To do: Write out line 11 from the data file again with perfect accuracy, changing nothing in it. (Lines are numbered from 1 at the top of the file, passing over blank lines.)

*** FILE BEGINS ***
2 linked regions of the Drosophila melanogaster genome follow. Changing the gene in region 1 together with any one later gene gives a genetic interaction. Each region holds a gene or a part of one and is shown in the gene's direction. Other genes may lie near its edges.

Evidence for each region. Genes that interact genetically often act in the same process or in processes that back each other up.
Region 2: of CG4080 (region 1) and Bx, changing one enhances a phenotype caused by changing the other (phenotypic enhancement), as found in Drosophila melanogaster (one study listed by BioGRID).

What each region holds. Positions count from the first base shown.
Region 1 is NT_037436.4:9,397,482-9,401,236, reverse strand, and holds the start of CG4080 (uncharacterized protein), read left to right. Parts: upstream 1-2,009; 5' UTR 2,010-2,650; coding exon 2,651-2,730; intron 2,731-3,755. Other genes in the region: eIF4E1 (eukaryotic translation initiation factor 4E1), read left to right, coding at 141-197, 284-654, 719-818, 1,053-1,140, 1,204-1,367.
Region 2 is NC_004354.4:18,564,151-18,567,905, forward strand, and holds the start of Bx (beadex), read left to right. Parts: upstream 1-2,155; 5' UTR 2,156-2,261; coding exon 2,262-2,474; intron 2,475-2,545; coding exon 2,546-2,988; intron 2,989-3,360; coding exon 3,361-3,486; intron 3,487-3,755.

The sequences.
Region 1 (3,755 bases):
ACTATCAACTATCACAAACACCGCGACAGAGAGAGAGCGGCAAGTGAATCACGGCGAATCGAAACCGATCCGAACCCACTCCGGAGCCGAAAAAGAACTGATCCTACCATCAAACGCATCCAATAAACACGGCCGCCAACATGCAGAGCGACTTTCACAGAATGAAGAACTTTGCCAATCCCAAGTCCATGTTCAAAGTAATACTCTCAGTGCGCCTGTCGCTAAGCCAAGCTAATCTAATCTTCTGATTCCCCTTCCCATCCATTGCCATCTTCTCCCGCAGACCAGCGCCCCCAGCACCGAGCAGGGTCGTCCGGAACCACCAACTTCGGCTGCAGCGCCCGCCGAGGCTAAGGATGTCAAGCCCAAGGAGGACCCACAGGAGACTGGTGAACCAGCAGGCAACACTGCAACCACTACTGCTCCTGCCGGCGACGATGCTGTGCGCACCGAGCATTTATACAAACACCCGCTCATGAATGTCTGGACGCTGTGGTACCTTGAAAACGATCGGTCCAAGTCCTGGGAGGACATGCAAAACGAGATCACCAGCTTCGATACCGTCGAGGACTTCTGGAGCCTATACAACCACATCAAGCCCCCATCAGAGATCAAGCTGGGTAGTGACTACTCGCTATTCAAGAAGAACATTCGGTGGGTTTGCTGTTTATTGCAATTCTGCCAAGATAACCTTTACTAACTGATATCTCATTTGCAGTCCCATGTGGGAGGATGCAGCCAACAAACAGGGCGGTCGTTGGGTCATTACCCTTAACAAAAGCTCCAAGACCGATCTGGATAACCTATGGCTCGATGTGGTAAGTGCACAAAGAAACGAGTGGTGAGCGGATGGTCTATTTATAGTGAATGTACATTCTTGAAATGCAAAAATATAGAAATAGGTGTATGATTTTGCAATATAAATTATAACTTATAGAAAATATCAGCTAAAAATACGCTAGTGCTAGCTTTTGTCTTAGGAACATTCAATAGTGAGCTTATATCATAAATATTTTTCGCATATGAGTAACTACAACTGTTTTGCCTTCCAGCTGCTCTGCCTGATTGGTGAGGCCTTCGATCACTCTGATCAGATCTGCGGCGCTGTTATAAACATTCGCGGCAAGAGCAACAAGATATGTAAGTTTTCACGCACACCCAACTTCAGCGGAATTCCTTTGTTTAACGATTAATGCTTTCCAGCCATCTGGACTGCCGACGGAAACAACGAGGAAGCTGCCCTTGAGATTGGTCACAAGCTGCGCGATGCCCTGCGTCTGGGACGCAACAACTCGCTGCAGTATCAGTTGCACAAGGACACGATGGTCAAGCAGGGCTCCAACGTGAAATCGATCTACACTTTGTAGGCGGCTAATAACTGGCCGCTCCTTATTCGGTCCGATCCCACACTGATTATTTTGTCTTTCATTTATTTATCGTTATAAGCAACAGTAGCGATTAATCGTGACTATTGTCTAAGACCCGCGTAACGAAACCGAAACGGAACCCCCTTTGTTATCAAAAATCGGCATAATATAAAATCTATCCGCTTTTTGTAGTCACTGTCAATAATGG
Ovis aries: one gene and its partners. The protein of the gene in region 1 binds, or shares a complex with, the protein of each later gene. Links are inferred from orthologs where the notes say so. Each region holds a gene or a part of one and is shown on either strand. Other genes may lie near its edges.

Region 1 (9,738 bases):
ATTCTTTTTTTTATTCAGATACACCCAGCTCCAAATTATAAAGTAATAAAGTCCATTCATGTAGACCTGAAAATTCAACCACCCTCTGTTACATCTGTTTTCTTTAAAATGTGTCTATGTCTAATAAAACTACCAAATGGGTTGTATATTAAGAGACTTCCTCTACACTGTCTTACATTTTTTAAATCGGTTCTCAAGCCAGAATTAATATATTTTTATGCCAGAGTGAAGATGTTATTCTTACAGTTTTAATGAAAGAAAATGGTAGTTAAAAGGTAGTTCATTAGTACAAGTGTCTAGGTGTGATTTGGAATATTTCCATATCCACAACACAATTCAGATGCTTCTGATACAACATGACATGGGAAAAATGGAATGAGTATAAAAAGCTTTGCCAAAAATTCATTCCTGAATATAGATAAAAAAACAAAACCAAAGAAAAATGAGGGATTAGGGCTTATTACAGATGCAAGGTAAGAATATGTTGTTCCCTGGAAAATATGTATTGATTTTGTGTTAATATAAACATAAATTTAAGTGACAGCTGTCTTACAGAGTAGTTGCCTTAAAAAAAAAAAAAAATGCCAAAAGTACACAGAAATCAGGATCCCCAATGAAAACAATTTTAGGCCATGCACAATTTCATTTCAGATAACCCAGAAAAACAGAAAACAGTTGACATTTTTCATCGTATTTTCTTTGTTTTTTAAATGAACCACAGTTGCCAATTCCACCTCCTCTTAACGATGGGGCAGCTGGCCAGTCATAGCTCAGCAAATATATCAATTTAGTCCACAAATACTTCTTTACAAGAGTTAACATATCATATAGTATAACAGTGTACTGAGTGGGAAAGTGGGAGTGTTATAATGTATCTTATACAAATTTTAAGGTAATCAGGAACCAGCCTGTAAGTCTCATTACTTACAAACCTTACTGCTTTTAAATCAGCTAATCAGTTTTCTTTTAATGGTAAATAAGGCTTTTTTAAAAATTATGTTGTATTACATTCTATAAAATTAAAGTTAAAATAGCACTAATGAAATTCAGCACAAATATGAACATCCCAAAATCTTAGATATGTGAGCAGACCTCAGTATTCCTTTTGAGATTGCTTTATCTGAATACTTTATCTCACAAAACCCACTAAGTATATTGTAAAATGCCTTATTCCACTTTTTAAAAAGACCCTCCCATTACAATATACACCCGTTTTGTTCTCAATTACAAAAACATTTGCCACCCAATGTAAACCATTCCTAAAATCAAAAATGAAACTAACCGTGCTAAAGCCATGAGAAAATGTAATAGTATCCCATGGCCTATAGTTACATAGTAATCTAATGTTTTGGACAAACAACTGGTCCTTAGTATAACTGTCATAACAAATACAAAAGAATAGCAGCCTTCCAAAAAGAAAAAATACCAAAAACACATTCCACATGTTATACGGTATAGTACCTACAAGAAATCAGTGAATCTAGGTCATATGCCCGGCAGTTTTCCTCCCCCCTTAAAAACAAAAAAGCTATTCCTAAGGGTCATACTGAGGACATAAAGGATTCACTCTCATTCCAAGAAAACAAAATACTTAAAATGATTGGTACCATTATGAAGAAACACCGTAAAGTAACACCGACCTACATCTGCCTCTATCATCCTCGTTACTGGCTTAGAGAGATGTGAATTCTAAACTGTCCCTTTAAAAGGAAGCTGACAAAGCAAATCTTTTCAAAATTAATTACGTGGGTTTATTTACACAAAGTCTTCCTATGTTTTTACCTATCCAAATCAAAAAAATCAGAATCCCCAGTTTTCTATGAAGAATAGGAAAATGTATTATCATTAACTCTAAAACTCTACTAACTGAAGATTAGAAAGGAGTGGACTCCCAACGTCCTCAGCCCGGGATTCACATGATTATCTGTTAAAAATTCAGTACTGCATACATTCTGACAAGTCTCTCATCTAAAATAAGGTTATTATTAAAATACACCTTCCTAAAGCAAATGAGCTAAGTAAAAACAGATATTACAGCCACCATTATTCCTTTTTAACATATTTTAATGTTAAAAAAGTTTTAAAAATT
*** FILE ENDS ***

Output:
Region 1 (9,738 bases):